1.    Simplify Content

The good news is that the most effective way to boost your speed is also amenable to implementing a more modern design: minimalism and streamlining. Often, the thing that slows sites down the most is the time it takes to load page elements due to HTTP requests. By cutting down on the number of images, style sheets and scripts, you go a long way to reaching the ideal page speed:

Images – Probably the most user-friendly way to quickly affect your page load speed is to make your images more mobile ready. You can quickly and easily reduce the file size of your images by cropping, changing the resolution (resize and save the file so that the web browser doesn’t have to do it), or compressing them. Adobe image editing software allows you to save an image specifically for web and devices, which is also where you’ll convert the image to sRGB color mode to further optimize your image for web applications. Another quick and dirty tip is to use JPG files for photographs while using PNG files for basic graphics, like logos.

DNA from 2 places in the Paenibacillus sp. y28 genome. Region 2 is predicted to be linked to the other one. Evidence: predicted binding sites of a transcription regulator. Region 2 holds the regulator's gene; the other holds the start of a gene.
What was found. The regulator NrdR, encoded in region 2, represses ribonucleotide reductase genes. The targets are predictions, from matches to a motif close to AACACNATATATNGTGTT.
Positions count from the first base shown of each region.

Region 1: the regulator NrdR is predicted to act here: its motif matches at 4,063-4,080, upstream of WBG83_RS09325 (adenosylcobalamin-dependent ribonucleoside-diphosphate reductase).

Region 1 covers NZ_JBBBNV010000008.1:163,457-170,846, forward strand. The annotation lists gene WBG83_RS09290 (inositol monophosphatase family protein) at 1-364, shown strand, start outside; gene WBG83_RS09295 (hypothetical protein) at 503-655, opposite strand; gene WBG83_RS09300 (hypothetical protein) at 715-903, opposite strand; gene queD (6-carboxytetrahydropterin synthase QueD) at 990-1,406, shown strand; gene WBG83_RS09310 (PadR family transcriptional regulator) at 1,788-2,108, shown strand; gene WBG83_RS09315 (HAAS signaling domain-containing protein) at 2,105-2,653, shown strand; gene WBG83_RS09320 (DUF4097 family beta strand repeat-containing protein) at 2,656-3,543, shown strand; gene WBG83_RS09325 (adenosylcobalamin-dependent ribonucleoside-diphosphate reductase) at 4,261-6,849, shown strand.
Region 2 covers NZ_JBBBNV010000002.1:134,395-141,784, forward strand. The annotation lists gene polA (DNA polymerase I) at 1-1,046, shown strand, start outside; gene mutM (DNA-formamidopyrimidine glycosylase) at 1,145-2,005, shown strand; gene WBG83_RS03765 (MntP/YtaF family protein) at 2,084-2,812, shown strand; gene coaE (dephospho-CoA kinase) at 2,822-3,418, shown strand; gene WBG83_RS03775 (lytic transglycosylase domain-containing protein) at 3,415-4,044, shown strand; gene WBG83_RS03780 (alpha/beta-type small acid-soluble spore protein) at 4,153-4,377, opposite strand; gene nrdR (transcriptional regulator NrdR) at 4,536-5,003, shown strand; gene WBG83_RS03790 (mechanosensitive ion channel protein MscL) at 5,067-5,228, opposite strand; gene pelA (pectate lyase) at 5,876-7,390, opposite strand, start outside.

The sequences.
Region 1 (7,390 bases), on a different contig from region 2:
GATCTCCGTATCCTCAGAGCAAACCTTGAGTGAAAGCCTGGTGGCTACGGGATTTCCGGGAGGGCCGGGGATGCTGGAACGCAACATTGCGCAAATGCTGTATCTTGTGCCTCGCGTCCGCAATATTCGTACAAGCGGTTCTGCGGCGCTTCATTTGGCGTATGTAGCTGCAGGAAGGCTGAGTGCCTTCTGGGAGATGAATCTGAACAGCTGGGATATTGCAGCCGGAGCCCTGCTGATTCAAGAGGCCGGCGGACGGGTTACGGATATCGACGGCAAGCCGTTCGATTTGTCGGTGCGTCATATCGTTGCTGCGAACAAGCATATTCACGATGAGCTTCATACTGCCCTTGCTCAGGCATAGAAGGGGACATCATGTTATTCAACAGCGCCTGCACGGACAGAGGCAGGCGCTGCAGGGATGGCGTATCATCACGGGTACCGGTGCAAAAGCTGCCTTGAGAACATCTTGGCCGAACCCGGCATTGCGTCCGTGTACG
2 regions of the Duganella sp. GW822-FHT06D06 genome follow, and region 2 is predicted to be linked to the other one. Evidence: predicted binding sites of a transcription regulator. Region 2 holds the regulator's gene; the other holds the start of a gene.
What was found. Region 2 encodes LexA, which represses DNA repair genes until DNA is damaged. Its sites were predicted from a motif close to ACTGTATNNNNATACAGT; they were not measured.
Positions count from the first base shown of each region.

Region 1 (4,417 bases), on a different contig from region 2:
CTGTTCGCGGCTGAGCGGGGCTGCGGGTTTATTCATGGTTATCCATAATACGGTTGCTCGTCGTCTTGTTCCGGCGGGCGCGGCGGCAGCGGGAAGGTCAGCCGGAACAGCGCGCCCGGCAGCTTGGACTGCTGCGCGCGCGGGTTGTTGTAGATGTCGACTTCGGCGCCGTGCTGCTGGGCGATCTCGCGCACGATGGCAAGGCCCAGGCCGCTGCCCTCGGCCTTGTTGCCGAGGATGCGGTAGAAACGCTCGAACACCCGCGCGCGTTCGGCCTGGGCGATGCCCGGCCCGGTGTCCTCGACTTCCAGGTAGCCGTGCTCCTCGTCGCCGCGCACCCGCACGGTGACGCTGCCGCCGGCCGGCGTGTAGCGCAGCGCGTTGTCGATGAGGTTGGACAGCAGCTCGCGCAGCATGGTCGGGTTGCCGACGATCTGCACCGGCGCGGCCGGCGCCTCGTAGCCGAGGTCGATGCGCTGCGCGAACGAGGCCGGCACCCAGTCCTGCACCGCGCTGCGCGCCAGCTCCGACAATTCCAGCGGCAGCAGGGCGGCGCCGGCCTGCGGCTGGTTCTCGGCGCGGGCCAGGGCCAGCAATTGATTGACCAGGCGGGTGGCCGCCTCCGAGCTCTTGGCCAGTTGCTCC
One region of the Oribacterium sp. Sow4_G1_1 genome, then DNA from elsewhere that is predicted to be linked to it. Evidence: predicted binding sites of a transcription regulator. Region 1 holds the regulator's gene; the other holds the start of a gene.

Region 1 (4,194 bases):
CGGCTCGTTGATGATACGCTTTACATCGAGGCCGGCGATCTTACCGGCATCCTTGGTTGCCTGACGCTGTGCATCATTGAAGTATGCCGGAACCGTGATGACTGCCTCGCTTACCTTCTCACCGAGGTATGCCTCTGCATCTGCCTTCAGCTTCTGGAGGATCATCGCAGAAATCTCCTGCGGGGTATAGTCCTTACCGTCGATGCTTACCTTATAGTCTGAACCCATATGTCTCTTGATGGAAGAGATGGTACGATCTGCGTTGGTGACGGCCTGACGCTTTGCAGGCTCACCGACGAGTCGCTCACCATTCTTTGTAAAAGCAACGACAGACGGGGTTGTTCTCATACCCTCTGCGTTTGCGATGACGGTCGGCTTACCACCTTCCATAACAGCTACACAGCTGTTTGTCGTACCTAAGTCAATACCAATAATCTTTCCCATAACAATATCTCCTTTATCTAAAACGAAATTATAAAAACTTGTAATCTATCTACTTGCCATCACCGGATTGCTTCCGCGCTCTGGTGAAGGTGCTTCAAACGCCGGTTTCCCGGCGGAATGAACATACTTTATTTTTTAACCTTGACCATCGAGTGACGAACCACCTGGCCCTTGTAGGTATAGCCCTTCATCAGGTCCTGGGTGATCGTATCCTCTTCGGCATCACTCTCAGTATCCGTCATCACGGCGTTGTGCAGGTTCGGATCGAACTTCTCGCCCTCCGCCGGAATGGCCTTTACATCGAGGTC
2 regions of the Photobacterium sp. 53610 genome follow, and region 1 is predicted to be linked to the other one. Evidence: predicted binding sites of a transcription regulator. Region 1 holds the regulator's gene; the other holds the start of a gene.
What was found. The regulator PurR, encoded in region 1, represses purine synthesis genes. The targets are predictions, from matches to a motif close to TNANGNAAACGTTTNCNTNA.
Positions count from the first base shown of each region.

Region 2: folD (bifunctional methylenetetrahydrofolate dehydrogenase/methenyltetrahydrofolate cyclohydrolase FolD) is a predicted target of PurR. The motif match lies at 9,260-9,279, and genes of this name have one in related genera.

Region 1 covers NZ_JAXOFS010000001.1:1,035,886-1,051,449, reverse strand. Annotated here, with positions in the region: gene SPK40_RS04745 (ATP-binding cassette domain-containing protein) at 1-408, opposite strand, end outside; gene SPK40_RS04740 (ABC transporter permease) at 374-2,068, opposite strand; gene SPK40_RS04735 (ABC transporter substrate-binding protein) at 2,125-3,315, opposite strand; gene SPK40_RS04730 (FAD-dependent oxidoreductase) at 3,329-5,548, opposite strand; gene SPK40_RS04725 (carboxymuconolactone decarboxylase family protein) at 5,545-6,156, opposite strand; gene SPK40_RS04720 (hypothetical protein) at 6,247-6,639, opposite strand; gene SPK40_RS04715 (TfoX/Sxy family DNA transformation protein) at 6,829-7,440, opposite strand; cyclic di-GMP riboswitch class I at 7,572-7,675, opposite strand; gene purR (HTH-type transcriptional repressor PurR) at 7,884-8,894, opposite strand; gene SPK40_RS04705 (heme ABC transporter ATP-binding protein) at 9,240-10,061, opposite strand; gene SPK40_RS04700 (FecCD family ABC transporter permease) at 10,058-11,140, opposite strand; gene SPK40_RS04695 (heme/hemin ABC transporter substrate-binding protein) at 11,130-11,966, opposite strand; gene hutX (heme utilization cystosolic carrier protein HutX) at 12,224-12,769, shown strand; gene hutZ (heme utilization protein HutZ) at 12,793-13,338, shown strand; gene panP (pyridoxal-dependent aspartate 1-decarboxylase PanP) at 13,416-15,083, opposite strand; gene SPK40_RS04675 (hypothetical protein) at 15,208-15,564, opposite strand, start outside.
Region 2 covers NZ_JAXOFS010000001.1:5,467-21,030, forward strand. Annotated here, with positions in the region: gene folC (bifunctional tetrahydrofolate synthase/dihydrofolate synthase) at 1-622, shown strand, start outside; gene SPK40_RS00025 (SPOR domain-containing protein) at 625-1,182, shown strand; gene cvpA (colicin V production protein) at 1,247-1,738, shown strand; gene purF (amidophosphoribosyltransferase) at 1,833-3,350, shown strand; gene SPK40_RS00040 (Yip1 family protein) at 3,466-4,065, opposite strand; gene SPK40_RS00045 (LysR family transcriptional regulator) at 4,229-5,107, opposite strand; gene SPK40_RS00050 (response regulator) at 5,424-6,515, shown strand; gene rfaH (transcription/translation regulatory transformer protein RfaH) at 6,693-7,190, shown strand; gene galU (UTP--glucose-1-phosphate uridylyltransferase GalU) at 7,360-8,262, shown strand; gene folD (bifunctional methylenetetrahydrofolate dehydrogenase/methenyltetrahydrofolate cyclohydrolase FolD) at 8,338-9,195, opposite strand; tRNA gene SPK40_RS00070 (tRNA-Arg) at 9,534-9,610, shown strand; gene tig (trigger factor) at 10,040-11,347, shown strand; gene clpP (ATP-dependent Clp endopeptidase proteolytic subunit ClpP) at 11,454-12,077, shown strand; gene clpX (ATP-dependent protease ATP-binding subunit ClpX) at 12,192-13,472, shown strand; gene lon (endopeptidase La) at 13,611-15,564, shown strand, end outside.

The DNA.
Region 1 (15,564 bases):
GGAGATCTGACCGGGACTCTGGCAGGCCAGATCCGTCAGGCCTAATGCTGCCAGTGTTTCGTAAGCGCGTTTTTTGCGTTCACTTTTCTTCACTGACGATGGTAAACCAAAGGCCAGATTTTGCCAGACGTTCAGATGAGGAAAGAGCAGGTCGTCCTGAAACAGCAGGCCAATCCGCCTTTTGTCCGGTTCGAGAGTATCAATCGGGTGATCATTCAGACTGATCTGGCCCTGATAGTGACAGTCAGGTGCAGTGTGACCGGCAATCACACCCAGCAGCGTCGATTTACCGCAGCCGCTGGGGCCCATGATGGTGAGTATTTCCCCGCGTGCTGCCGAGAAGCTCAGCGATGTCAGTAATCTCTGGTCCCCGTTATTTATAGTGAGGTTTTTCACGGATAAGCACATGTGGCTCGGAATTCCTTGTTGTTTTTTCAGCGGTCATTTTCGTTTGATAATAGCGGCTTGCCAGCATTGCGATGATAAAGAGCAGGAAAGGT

White space – Your code contains plenty of spaces and tabs that do nothing for browsers but slow them down. To remove the white space from you code without having to do it manually—resulting in possible errors and a quickly depleting hairline—minimize CSS, HTML, and JS files using plugins, like the WillPeavy minifier.

Prioritize – JavaScripts shouldn’t get in the way of visitors being able to see your content. To avoid this issue, place Javascripts below the fold, or consider utilizing defer or async attributes for external files.